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J Hepatol. 2015 Mar;62(3):642-6. doi: 10.1016/j.jhep.2014.10.018. Epub 2014 Oct 18.

Patient selection based on treatment duration and liver biochemistry increases success rates after treatment withdrawal in autoimmune hepatitis.

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University Medical Centre Hamburg-Eppendorf (UKE), Hamburg, Germany.
University Medical Centre Hamburg-Eppendorf (UKE), Hamburg, Germany; Research Group Infectious Disease Epidemiology, Bernhard Nocht Institute for Tropical Medicine, Hamburg, Germany.
University Medical Centre Hamburg-Eppendorf (UKE), Hamburg, Germany. Electronic address:



In autoimmune hepatitis (AIH), relapse rates as high as 90% have been reported after treatment withdrawal. We therefore investigated, whether longer duration of treatment and proper patient selection could increase the long-term success rates after treatment withdrawal.


Following our previously published experience, treatment withdrawal was considered when biochemical remission was maintained under immunosuppressive monotherapy for at least 2 years. Remission was defined as repeatedly normal serum aminotransferase levels as well as normal IgG levels.


Out of 288 patients with well-defined AIH, 28 patients were included. Median duration of treatment was 48.5 months (range 35-179) and a sustained remission was observed for 45 months (range 24-111). All patients were in remission on immunosuppressive monotherapy for a minimum of 2 years before treatment was withdrawn. Using this strict approach, 15 patients (54%) remained in long-term remission after a median of 28 months follow-up (range 17-57) and 13 patients (46%) required reinstitution of treatment. Higher ALT and IgG levels - although within the normal range in all patients--were associated with the time to relapse. All patients who remained in remission had ALT levels less than half the ULN and IgG levels not higher than 12 g/L at the time of treatment withdrawal.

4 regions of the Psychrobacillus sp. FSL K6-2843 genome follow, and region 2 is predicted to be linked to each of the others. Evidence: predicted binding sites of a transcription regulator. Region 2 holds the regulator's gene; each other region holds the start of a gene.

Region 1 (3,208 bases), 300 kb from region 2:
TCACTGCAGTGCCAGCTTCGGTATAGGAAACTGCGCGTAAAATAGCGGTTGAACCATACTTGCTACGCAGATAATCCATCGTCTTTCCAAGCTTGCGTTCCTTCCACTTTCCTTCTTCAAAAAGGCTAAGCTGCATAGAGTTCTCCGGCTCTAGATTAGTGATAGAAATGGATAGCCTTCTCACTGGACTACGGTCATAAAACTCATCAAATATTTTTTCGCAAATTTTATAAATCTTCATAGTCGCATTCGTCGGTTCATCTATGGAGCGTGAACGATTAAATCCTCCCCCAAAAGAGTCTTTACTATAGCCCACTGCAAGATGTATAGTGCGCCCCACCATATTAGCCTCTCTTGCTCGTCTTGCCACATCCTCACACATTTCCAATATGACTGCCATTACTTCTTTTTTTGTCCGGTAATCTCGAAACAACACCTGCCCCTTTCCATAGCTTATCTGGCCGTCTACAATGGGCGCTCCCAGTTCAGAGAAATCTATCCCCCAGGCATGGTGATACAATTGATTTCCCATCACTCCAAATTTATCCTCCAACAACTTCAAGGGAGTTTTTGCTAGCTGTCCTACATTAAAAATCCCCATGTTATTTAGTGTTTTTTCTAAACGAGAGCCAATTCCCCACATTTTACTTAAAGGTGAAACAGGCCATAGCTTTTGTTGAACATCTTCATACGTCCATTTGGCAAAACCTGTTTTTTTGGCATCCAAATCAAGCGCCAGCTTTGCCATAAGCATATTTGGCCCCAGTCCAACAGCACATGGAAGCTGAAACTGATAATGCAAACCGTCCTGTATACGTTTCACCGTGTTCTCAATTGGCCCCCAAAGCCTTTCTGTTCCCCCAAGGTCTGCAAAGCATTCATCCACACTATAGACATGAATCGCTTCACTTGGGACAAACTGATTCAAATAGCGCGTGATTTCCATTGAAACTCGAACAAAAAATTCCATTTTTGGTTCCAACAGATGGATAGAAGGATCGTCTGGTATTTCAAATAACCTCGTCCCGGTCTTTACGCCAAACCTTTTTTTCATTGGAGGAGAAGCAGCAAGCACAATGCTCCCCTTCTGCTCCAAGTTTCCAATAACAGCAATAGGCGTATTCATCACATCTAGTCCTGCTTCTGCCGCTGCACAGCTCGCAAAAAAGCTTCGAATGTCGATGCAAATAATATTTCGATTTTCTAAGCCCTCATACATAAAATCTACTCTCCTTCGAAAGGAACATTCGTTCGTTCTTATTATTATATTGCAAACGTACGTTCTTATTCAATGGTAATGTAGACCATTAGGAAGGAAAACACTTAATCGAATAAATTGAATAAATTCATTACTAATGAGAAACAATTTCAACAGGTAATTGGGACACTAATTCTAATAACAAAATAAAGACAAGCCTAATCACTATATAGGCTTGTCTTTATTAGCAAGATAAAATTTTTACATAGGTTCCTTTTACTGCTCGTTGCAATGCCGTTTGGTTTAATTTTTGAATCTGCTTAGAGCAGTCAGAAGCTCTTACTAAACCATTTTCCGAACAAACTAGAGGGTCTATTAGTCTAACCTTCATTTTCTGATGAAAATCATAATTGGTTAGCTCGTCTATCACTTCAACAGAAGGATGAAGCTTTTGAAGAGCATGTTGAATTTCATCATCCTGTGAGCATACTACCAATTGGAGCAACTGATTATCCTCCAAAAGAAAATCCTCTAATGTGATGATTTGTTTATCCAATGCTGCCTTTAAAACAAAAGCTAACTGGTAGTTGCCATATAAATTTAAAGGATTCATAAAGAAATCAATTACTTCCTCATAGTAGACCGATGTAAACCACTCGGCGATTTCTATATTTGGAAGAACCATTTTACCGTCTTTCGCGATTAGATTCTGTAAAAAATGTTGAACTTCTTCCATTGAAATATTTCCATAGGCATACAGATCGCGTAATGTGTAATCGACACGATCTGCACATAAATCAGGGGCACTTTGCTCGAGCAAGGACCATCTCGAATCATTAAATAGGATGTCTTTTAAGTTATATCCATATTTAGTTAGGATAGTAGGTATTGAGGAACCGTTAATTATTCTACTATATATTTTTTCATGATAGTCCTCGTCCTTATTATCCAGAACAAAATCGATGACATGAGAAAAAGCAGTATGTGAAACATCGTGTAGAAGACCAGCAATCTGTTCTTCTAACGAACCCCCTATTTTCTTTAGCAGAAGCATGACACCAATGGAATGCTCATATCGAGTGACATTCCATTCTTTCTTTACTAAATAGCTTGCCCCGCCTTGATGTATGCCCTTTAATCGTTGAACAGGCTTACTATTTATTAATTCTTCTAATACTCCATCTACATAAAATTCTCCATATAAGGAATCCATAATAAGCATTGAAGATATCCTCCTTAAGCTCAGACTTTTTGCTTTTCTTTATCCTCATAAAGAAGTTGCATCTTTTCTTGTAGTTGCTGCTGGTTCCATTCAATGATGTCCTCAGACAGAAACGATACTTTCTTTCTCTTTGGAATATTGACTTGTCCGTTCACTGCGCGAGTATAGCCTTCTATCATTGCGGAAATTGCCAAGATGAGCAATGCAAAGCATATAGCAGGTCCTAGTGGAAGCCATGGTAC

Proper patient selection including a sustained complete biochemical remission on immunosuppressive monotherapy for a minimum of 2 years can markedly improve the success rates of treatment withdrawal. The interpretation of aminotransferase and IgG levels within the normal range could aid in predicting the risk of relapse.


Autoimmune hepatitis; Drug withdrawal; Immunosuppressive therapy; Loss of remission; Predictors for relapse; Relapse; Remission; Treatment duration

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